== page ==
I’m a storyteller. The stories I tell are about my professional experiences, and also about my learning experiences in the kitchen. Those experiences influence everything about the way I teach my students. I pass along my recommendations, warnings, successes and stumbles. And I encourage them to seek out others who can help them sort out their own paths.

    What class assignment exemplifies your approach to teaching and mentoring?

    I try to strike a balance between pushing and nurturing—to create a space where each student can shine in his or her own way. I do this by honoring their wide range of skills, experiences and aspirations, while pressing them to remember why they chose this school and the seriousness of that commitment. And, I reinforce that they’re each capable of making their own unique mark on the world.

    How does collaboration contribute to students’ success?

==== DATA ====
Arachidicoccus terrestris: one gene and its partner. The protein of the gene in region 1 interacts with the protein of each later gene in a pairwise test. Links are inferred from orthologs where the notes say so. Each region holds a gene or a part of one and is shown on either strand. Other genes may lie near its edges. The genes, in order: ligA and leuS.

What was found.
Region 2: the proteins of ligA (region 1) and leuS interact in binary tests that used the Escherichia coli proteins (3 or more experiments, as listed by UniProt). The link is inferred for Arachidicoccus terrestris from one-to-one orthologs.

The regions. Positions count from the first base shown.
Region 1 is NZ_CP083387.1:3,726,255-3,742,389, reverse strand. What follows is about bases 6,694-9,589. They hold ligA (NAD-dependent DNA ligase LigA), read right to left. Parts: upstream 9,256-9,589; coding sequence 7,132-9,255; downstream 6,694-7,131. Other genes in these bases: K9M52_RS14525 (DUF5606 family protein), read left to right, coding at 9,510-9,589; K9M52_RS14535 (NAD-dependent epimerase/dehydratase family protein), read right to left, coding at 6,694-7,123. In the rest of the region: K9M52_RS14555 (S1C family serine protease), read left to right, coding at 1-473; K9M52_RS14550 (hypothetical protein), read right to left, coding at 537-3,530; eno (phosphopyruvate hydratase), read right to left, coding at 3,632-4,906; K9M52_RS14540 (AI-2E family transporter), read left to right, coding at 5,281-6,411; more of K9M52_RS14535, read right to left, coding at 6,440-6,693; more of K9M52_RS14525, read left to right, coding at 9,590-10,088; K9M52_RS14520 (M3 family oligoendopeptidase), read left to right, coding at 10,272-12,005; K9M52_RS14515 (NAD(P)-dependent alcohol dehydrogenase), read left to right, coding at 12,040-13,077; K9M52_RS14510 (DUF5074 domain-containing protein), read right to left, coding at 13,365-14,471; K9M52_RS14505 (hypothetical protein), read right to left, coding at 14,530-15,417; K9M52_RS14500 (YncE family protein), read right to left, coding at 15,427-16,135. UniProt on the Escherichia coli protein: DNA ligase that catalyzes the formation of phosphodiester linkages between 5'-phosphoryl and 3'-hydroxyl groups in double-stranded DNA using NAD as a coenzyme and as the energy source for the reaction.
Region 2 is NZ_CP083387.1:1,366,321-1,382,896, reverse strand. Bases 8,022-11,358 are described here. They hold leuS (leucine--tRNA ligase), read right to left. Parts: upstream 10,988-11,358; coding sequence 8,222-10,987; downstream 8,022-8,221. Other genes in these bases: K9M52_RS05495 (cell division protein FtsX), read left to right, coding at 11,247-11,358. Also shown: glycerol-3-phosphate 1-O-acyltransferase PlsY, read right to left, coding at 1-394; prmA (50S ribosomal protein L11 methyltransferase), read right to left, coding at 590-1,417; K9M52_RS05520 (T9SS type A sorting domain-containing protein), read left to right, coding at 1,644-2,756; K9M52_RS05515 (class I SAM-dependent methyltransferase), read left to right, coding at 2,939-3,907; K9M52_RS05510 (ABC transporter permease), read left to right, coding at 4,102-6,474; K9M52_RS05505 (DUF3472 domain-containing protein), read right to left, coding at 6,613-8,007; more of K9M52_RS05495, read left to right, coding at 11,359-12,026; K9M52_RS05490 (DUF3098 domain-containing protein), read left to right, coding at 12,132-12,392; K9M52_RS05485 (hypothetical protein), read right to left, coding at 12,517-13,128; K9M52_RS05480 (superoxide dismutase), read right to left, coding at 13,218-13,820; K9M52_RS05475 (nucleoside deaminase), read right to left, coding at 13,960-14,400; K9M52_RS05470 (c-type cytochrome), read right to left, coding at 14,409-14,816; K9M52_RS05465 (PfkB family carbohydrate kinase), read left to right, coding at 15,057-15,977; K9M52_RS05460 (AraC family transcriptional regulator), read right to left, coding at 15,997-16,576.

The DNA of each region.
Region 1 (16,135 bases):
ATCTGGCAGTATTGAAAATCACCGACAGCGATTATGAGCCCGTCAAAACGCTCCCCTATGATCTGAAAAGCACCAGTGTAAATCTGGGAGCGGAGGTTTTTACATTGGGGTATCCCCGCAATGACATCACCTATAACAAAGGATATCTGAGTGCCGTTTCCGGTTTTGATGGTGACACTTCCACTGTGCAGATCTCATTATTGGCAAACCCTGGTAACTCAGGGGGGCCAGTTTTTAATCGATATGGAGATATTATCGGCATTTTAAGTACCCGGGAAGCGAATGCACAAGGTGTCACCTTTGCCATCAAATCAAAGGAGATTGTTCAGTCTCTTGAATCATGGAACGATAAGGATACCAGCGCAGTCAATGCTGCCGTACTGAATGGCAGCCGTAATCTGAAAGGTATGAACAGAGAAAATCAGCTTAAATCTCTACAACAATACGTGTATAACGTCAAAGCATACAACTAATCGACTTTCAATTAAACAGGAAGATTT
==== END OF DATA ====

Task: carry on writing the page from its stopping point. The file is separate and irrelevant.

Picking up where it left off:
The culinary industry is built on teamwork, so my students work in teams throughout the program. I encourage them to embrace this aspect of the profession early on, and to work to achieve the kind of cohesiveness you see in the best kitchens.

    What’s the most important thing you impart to students to help them succeed in class and the real world?

    I tell my students that they’re more than capable of achieving their dreams, even in the face of adversity. There will always be challenges, but they can ask for help, tap into their support systems and networks, and adjust course.

    What’s the most critical advice you would offer any student embarking on a creative career?

    Do whatever it takes to keep moving forward.

    Read More...